Assessing Spatial Resolution of Cathodo-Luminescence Imaging and Spectroscopy at the Nanoscale for Inorganic Phosphor Powders

Tuesday, October 13, 2015: 15:00
Phoenix West (Hyatt Regency)
G. R. Fern, P. G. Harris, T. Ireland (Brunel University London), and J. Silver (Brunel University London)
It is now possible to easily collect CL images (using a photomultiplier tube using total or filtered light) and emission spectra from individual nanometer sized particles using the commercially available Gatan Vulcan attachment for a transmission electron microscope (TEM).  In our case, at Brunel University London, we have fitted this to a JEOL 2100F field emission TEM. This work demonstrates the spatial resolution that has been achieved when imaging various phosphor nano materials and discusses the limitations of the technique.  It also demonstrates the uniformity of excitation/emission from various phosphors, and hence the effectiveness of the synthetic method used to manufacture the phosphor can be seen.   Conventionally, photoluminescence (PL) and cathodoluminescence (CL) spectra are collected from bulk phosphor samples and are the average of all of the particles in the sample.  This is true of most samples made either in the laboratory for research or commercial materials prepared by industrial companies.  Cathodoluminescence spectra have been collected from nanometer-sized crystals of quantum dots (spherical and rods) and various oxide and oxysulfide phosphors.  The latter phosphors have been implemented into CL applications on a vast scale whereas the quantum dot materials are not designed for CL application and therefore great care is required when imaging these materials to minimize the effect of beam damage.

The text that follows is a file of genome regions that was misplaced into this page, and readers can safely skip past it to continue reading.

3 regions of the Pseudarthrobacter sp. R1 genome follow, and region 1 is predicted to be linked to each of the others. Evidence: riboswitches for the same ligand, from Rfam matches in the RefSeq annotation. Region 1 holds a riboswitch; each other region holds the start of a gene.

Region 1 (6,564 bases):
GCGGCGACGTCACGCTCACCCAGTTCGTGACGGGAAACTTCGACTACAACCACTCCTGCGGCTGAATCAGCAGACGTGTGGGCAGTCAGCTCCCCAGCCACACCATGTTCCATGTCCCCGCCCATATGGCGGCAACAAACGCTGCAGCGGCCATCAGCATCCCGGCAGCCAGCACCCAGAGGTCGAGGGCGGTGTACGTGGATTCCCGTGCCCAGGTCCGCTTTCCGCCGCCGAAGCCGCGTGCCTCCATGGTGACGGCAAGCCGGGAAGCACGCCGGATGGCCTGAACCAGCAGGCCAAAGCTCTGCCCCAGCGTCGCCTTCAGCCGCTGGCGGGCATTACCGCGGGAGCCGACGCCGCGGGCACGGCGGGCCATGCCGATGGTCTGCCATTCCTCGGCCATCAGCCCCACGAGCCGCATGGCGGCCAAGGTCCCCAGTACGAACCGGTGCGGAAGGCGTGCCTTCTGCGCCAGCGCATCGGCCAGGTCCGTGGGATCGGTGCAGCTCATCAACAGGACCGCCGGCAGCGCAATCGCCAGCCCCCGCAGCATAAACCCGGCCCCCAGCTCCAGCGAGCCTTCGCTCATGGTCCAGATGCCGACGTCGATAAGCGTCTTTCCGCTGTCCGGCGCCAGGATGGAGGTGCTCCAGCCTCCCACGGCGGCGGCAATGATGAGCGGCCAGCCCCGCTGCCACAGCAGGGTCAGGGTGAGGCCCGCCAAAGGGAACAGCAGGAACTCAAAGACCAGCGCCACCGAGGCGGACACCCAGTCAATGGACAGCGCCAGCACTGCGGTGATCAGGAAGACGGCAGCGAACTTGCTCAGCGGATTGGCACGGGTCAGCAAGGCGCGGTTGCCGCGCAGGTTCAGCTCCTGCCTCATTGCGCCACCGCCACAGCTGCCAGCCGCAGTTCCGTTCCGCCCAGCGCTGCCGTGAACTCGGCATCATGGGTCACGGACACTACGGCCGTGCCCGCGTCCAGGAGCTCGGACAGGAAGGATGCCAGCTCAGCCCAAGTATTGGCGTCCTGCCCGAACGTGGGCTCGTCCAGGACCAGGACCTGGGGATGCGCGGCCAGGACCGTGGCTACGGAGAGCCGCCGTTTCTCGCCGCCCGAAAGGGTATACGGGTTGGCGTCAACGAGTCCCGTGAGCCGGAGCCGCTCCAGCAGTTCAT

When observing mixtures of phosphors (Gd2O2S:Tb3+ and Y2O3:Eu3+) it is apparent that when the electron beam is positioned onto one of these two materials and the spectrum observed, then the other phosphor emission spectrum can be observed if the particles are nearby.  However when observing quantum dot materials the spatial resolution is only limited by the particle size.  A tentative explanation for this effect is given.

In this work we compare the spectra of nanometer sized phosphor crystals/particles in order to understand any variation in the emission spectra between the phosphor grains and to understand the effect of temperature on their luminescent properties.

Our results will be presented that could only have been found by using CL spectra obtained directly from single nanoparticles.  In conclusion:

1)  The effect of different TEM machine parameters will be discussed

2)  The CL spatial resolution will be demonstrated

Figure 1. Left) HAADF STEM of nanometre-sized single crystals of Y2O3Eu3+ and Gd2O2S:Tb3+; The green line spectrum image shows where 10 emission spectra were recorded at equally spaced intervals.  Right) Extracted spectra taken from opposite ends on the line scan show the characteristic CL emission spectrum for both the Eu3+ and Tb3+ are observed in both spectra.